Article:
On 4 March 2014 the OFT launched a market study into residential property management services. It intends to look at how this market is working for leaseholders and freeholders in England and Wales. Scotland and Northern Ireland are outside the scope.
This announcement follows the OFT's call for views in December 2013 on the scope of a proposed study. Off the back of the responses it received, the OFT has widened its investigation to include residential property management services for properties where local authorities and housing associations are the freeholders, as well as those with private sector freeholders.
The OFT has identified the following which it considers may raise issues in relation to the proper functioning of the market:
- whether managing agents and freeholders have the same interests as leaseholders in, for example, keeping down costs for maintenance work or buildings insurance
- whether leaseholders have sufficient influence on decisions taken by freeholders or others on the appointment of managing agents and the supply of residential property management services
- whether there are barriers to switching and whether competition between property managers more generally is working well
- whether managing agents' and freeholders' choice of contractors and services may be influenced by links with associated companies and the availability of financial commissions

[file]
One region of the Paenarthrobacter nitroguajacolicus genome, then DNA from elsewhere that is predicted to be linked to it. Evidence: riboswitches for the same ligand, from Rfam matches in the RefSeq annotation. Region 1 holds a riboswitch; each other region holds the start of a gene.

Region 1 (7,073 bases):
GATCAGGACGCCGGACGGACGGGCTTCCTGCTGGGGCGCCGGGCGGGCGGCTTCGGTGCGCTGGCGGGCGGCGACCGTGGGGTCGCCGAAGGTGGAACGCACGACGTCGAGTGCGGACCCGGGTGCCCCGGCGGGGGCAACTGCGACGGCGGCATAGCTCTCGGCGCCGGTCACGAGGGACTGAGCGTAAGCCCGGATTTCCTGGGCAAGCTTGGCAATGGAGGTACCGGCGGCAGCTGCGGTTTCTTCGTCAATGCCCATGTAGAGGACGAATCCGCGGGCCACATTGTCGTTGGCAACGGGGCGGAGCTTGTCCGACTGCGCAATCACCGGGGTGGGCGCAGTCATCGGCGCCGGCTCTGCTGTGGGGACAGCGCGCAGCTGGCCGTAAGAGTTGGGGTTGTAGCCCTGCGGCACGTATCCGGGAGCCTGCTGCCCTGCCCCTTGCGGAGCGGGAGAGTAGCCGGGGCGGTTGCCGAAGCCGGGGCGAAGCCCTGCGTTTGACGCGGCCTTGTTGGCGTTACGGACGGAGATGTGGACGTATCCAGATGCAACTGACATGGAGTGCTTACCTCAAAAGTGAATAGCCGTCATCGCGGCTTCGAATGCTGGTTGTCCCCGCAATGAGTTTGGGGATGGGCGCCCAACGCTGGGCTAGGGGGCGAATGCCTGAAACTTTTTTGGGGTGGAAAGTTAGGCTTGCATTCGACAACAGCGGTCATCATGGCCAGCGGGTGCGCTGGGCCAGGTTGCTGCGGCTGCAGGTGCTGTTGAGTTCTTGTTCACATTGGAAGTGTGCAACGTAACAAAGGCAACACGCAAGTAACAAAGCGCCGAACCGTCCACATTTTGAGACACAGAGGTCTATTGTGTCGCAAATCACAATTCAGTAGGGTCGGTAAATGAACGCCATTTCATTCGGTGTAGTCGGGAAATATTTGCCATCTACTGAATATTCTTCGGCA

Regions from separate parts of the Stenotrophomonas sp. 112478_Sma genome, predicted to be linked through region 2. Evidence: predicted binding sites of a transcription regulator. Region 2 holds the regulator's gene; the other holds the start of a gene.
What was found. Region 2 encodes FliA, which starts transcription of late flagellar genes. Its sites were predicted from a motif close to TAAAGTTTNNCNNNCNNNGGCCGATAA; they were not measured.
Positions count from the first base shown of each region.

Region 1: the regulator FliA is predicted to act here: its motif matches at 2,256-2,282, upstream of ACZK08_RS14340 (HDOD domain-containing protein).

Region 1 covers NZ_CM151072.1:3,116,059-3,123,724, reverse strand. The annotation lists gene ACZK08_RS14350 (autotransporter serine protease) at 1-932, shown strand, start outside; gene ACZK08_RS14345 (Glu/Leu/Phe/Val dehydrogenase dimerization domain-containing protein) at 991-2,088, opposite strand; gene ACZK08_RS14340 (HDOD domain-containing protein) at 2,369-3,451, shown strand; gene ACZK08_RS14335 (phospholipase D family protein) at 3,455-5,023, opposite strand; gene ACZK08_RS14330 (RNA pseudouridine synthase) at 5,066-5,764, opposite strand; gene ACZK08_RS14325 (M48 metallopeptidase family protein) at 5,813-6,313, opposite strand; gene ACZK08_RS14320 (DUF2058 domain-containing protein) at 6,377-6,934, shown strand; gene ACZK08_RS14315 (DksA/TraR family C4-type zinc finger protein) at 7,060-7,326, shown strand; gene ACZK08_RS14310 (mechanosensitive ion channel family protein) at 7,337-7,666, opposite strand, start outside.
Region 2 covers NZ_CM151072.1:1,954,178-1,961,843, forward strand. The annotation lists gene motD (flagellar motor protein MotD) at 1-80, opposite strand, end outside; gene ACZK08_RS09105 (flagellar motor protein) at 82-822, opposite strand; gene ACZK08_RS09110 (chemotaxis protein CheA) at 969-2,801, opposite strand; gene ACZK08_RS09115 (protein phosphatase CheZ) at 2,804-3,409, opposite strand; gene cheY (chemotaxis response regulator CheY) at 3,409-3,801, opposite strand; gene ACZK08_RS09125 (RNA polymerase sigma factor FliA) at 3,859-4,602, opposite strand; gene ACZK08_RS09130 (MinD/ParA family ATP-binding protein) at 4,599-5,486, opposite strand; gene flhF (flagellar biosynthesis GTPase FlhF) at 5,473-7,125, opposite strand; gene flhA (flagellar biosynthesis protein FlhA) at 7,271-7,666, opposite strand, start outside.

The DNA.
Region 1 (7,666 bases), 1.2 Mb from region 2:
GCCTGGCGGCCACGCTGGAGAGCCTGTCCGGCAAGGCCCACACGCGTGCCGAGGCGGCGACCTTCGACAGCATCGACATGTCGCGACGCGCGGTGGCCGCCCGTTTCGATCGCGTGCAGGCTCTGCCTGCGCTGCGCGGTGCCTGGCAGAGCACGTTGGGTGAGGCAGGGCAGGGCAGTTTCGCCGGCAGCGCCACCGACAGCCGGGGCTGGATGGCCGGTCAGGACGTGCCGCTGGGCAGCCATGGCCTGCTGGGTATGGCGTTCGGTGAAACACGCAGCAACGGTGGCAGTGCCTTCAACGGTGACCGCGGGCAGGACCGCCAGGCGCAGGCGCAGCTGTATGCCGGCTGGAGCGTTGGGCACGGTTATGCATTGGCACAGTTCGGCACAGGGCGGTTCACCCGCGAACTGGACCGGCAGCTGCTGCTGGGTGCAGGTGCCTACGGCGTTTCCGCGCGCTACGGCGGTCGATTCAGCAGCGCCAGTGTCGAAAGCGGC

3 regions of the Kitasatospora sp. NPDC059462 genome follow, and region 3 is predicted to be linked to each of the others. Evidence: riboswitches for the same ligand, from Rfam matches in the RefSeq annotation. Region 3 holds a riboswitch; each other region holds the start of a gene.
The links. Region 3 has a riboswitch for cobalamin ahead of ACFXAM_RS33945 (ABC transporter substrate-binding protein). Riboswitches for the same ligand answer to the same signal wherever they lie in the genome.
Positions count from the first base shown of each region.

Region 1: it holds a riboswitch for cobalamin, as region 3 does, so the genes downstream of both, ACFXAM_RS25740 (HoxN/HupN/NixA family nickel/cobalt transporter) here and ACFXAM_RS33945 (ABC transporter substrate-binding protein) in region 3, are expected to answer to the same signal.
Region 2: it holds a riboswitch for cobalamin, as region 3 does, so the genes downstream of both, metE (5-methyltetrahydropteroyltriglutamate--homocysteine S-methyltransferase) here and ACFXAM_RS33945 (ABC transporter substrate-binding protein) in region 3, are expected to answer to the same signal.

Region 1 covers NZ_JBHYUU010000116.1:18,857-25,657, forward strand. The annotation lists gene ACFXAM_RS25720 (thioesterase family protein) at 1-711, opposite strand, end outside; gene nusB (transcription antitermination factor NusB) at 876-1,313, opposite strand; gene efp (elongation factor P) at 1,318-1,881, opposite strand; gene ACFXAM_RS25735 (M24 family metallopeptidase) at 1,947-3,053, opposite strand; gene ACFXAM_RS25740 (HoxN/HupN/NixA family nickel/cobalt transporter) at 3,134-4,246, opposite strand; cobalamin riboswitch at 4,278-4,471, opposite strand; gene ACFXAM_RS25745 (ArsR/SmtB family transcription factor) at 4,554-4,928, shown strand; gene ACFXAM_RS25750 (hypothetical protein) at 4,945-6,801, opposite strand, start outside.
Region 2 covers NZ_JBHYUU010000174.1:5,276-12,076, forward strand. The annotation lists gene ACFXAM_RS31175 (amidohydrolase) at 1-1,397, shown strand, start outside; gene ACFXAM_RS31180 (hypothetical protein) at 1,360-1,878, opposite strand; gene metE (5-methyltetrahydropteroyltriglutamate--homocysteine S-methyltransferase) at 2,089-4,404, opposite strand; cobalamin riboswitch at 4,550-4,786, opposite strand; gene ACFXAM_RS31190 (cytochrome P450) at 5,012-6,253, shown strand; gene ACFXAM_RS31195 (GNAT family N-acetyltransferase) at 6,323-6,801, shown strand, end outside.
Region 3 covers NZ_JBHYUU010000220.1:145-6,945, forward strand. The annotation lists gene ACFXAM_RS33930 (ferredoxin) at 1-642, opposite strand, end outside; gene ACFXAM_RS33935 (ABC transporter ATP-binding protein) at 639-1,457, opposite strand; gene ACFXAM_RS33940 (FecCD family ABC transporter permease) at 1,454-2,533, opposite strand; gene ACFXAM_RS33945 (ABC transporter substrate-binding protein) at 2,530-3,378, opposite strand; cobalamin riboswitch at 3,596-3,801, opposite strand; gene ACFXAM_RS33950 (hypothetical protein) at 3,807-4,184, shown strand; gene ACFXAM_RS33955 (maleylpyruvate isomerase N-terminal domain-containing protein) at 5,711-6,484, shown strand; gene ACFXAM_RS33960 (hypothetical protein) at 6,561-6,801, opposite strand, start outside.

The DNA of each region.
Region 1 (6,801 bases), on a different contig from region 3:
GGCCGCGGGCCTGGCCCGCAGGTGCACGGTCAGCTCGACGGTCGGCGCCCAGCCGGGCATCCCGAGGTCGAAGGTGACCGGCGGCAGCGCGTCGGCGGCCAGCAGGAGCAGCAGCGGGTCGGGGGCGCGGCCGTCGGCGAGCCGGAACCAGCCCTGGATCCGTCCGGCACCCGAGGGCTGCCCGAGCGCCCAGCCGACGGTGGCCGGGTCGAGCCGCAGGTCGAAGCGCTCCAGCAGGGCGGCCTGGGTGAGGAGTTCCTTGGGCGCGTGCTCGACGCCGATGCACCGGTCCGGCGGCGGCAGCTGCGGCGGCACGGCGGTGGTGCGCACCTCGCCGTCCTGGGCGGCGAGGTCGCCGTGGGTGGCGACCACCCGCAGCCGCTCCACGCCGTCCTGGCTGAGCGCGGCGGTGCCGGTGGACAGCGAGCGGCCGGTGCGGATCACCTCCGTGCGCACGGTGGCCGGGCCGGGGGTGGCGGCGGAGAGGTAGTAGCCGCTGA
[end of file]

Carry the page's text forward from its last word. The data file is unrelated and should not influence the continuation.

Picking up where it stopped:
- whether it works well in practice when leaseholders exercise their right to manage their own properties
In particular, the OFT has voiced its concerns regarding the management of retirement properties and whether residents of such properties, some of whom may be in a particularly vulnerable position, are getting a fair deal.
The OFT will be contacting key parties directly during the course of the study to seek information. However, the OFT has said it is particularly interested to hear from leaseholders who have exercised their right to manage and use the services of a property manager. The OFT has published a public request for information to encourage responses. This can be found at http://www.oft.gov.uk/OFTwork/markets-work/residential-property-management/.
On 1 April 2014, the Competition and Markets Authority (the "CMA") will take over from the OFT and become the UK's lead competition and consumer body, and the OFT will be abolished. When this happens, the market study will transfer from the OFT to the CMA. The OFT has said that the CMA will publish its final report before the end of the year.
When the CMA publishes its report, there are a range of possible outcomes. These range from the CMA declaring a clean bill of health, to the CMA making a market investigation reference. If a market investigation reference is made, this would involve a further 18 months' inquiry.